Human Resources News & Insights

Part of FMLA voided by the Supreme Court

First, the feds passed a law that says employers have to provide employees up to 12 weeks of leave to recover from a serious medical condition. And now they’re saying state agencies and state colleges are exempt – or at least they can’t be sued for ignoring that part of the FMLA.

Here’s what happened: Daniel Coleman worked for the Maryland Court of Appeals. By all accounts, he was a good employee. But when he requested leave under the Family Medical Leave Act to care for his own serious medical condition, he was fired.

He sued, and his case went all the way to the Supreme Court, which ruled 5 to 4 that state agencies and state colleges can’t be sued by employees for violating the “self-care” provision of the FMLA.

Why? It all boils down to sovereign immunity — a constitutional rule that says “states, as sovereigns, are immune from suits for damages.”

In order to bypass the sovereign immunity rule, and open states up to FMLA self-care lawsuits, Congress would have to show that it passed the provision to protect individuals from a pattern of discrimination that was created as a result of state policies.

But there was little evidence that Congress passed the self-care provision of the FMLA to right the wrongs of discrimination in the states.

Therefore states can’t be held financially liable for failing to comply with the FMLA’s self-care provision. But one of the justices did point out that an employee could still seek an injunction to stop a state agency from violating the FMLA, it’s just that the employee couldn’t try to recover monetary damages.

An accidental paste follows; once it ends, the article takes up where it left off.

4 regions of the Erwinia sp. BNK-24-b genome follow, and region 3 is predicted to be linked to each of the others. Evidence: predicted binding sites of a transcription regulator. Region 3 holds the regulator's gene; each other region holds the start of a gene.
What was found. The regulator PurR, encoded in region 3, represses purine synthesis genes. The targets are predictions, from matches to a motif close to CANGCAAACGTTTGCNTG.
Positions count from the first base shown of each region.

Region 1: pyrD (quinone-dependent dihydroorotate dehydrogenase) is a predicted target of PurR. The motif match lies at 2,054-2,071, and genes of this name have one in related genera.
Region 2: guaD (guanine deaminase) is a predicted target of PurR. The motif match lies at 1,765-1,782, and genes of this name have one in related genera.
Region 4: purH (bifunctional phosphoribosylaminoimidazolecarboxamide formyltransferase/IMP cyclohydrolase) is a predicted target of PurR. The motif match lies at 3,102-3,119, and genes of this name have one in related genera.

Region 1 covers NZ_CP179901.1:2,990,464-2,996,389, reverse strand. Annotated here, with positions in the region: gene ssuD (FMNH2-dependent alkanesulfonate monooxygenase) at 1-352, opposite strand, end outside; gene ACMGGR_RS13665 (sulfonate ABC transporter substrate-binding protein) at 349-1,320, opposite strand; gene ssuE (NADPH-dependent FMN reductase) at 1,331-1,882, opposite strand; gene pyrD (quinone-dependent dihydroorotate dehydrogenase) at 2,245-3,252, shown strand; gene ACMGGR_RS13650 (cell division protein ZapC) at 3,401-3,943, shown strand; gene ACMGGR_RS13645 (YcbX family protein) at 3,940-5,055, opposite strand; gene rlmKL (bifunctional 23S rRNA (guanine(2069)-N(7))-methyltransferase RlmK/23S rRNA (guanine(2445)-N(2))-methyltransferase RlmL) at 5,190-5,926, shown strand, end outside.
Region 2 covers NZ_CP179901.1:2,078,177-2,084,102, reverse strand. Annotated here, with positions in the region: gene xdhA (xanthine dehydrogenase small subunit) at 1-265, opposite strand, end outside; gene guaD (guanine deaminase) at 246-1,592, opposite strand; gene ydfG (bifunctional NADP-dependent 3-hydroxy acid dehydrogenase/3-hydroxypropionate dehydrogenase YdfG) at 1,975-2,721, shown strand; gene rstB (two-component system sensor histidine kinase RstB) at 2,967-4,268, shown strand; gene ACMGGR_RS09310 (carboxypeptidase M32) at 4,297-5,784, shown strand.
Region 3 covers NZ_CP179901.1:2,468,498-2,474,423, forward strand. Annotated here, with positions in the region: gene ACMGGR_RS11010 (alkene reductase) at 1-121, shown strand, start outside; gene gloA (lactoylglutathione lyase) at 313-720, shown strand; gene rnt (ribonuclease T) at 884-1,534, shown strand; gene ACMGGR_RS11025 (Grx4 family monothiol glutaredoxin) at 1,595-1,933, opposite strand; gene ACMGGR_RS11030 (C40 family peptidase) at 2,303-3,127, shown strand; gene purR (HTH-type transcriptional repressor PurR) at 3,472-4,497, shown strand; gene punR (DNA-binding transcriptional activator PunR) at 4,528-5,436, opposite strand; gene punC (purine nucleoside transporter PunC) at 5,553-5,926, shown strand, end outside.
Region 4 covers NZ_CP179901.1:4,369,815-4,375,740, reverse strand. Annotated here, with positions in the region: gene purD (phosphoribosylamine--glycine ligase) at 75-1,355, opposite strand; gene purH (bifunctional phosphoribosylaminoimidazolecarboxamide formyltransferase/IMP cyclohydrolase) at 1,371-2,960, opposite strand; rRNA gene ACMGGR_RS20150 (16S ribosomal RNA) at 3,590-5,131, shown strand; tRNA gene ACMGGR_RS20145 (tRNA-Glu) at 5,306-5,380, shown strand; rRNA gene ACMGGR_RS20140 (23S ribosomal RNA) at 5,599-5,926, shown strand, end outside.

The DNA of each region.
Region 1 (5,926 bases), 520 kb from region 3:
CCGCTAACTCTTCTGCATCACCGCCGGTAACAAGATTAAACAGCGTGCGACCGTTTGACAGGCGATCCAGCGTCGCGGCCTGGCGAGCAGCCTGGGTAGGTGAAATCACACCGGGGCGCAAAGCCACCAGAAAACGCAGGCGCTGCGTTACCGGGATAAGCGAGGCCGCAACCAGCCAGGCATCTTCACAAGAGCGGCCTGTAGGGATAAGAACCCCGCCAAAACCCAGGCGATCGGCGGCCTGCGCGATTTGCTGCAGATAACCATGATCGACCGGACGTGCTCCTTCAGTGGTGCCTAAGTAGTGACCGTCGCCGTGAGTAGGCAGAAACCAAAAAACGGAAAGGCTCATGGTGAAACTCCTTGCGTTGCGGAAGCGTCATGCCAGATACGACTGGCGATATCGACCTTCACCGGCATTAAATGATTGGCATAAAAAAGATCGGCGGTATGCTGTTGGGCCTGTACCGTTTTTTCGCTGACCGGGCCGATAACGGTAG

The ruling only applies to the self-care provision, under which an individuals can seek leave to care for him/herself. Employees can still seek monetary damages for violations of other forms of FMLA leave — like caring for a family member.

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  • H2r

    The Supreme Court didn’t void part of the FMLA law, it only ruled that states have sovereign immunity, which would likely be the ruling if you brought other litigation against the state. The litigant can still seek an injunction, which means he can be reinstated to his job by the court. I think the article is a little misleading.

  • MMAN

    “The ruling only applies to the self-care provision, under which an individuals can seek leave to care for him/herself. Employees can still seek monetary damages for violations of other forms of FMLA leave — like caring for a family member.”

    HUH??? If one couldn’t expect to recover monetary damages for being denied FMLA for your own serious health condition from a state entity, how would one expect to recover damages from FMLA violations by the same for caring for another member of the family.

    On another note, while the state may not be able to be held liable for violations of FMLA as in this case, the person responsible for interfering with this individuals rights here should be held personally liable.

  • H2r

    MMAN: I think what they are saying is that this ruling doesn’t address other parts of the law, although the result would likely be the same if attempting to recover damages for caring for a family member. You have a good point about holding the individual personally liable, unless individuals that work for the state have immunity as well.

  • MMAN

    @H2r- I figured as much but still the article is very confusing…but so are court decisions.

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